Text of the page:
Don’t tell Robert Rosenthal the e-mail list-rental market is dead.
Conventional wisdom has had it for some time—since the dot-com crash of 2000 and passage of the Can-Spam Act of 2003—that e-mail is good for retention, but not prospecting.
But Rosenthal’s Maynard, MA-based direct-response ad agency, Mothers of Invention, formerly Passaic Parc, was able to generate conversion rates—defined as the percentage of recipients who downloaded a free white paper—as high as 13% in a business-to-business campaign using rented e-mail lists. Visually grabbing creative, an enticing offer, and a highly targeted campaign no doubt helped drive the campaign’s success.
The campaign—sent to about 20,000 chief information officers of companies with revenue of $100 million-$1 billion—was aimed at generating leads for Extol Business Integrator, a software application that, according to its creator, Extol International, allows companies to integrate business information systems without the manual coding normally associated with such projects. “Want to deliver faster results with integration?” asked the headline. “Start by addressing a hairy problem.”
Under the headline was a graphic of a middle-aged senior executive with a monkey on his back. “That monkey on the back represents manual coding used to connect isolated applications,” began the body copy.
“Actually it’s a chimp,” Rosenthal says. “Monkeys are so little, and we figured no one would notice the difference.” He adds that the image was a computer-enhanced combination of two stock images. “We had to look at a ton of chimp shots and a ton of executive shots to pull this off.”
Under the executive/chimp graphic, the ad invited recipients to download a free white paper that promised to show how to cut integration time by 50%.
“Extol has a platform that can literally cut the time required to integrate these applications by literally 50% to 90%,” says Rosenthal. “If you’re a CIO, the hairy problem is that you’ve got people in your organization with a mentality oriented toward manual coding. Until you get that monkey off your back, it’s going to limit your business opportunities.”
The ad—which can be viewed at www.passaicparc.com/extol–also offered the first 100 respondents free tickets to the movie “King Kong.” “We figured as long as we’ve got this monkey thing going, why not ride on the coattails of that?” Rosenthal says.
The campaign went to 20,000 addresses on five rented lists. Testing for this campaign was confined to the lists.
Because of the time involved in sales of Extol’s integration application, it is too early to measure the final results of the campaign. The download rate indicates promise, however, especially given that one sale will more than pay for the campaign, says Rosenthal.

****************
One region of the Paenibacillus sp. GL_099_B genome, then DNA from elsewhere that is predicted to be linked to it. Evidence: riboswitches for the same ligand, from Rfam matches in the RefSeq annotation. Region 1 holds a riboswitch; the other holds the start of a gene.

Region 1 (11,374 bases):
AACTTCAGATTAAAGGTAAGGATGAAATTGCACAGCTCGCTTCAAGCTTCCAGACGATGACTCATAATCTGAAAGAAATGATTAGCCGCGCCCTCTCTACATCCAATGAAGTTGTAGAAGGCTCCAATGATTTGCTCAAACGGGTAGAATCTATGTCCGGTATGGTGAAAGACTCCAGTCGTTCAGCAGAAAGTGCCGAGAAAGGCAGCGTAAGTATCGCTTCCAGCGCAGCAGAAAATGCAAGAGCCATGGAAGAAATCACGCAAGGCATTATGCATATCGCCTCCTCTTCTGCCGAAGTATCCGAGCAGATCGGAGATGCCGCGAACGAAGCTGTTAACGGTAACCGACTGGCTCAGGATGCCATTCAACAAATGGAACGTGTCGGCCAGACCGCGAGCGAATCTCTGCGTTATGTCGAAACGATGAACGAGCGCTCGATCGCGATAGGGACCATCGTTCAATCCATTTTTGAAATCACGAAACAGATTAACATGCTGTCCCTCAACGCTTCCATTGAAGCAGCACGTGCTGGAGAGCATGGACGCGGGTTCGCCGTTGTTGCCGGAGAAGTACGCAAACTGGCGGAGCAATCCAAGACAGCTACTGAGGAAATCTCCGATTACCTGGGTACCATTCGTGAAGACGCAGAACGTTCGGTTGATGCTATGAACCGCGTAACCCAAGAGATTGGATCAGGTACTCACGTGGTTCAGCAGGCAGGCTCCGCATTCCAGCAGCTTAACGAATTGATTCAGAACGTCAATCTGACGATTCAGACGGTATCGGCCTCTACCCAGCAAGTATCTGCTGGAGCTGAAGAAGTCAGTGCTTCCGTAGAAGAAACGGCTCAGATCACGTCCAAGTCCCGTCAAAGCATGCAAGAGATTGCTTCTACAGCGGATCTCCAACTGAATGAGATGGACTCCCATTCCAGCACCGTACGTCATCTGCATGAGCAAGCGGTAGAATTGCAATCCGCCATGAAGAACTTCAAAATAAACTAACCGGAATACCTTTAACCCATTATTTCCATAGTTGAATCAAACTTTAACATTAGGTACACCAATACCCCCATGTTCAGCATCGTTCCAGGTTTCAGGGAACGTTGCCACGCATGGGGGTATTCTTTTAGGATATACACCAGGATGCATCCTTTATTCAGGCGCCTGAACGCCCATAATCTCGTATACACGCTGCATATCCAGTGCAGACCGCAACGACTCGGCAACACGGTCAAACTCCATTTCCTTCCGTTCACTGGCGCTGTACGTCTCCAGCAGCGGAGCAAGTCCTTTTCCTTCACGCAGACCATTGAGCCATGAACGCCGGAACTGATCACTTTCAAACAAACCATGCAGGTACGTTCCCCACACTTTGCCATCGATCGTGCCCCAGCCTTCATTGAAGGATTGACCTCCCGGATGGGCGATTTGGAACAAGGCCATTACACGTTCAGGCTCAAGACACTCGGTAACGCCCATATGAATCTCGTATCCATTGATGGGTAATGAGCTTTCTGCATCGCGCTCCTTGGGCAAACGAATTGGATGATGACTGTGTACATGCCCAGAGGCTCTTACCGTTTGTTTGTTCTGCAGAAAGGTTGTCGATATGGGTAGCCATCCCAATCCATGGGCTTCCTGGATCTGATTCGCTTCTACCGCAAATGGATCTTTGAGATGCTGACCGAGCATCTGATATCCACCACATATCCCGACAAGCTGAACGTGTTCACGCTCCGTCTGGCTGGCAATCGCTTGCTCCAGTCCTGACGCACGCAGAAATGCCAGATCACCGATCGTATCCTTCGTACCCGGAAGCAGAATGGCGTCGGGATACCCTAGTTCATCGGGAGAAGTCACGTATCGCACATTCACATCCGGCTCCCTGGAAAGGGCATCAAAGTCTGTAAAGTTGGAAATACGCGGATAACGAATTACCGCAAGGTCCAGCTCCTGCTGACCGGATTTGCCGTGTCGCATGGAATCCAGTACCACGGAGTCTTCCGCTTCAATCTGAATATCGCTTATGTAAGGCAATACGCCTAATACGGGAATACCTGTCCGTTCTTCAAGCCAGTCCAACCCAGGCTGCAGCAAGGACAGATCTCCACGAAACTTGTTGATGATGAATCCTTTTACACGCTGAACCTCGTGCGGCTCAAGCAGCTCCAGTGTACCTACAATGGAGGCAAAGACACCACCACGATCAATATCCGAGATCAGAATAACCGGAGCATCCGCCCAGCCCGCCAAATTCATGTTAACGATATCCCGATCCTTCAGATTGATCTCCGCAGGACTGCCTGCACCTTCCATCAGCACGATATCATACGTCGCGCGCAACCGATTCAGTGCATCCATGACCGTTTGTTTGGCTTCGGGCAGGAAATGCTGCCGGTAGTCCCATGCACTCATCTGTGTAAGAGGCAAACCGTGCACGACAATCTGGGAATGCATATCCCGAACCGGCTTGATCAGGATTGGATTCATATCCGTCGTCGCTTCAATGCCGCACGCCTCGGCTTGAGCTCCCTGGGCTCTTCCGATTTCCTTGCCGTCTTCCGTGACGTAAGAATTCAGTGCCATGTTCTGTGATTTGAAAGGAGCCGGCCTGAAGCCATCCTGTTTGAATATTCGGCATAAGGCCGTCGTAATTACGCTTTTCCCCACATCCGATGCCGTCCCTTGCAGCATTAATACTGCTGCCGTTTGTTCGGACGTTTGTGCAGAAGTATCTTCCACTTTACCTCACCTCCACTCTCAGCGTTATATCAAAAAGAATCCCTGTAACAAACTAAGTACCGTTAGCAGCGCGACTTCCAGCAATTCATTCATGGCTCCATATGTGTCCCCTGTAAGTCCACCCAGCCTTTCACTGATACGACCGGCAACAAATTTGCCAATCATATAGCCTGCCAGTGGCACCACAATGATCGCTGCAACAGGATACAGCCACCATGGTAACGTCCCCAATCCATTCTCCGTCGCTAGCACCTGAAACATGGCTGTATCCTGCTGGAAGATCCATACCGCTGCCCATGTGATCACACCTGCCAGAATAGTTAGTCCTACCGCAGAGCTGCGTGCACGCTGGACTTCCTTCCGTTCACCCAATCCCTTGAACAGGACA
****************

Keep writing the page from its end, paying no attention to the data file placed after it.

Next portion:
Moreover, he says, the idea that e-mail is only good for retention “is a bogus conclusion.” Marketers who think that rented e-mail lists can’t be used for prospecting are probably drawing the conclusion from their own failed efforts, he contends.
“Eighty percent of what is going out [via commercial e-mail] is mediocre to sh*t,” says Rosenthal. “The reality is that for a lot of advertisers, when we have good reasons for going to e-mail, we’re still getting responses via e-mail that are as good or in some cases even better than direct-mail response. Only, of course, the cost is less.”
Rosenthal isn’t the only direct marketer who has concluded that e-mail is viable for prospecting, according to Deb Goldstein, president of Framingham, MA-based IDG List Services, the list management and brokerage unit of International Data Group. Goldstein says that like everything else in the commercial e-mail industry, her company’s e-mail rental business suffered greatly during the dot-com crash and the economic slump that followed, but the company’s e-mail-rental business began to significantly pick up about six months ago.
Goldstein theorizes that one reason for the pick-up in e-mail rentals for her company is that a significant percentage of technology marketers—which make up the bulk of IDG List Services’ customers—are more comfortable with e-mail than postal mail. “For a lot of the marketing people who came up through the dot-com era, e-mail was their medium of choice,” she says. “They don’t have the acumen or the affinity to deal with the production aspects of traditional direct response.”
She adds that marketers are getting better at sending relevant e-mail. “I’d say overall, they’re getting smarter. The other thing is they’re taking more advantage of e-mail’s measurability.”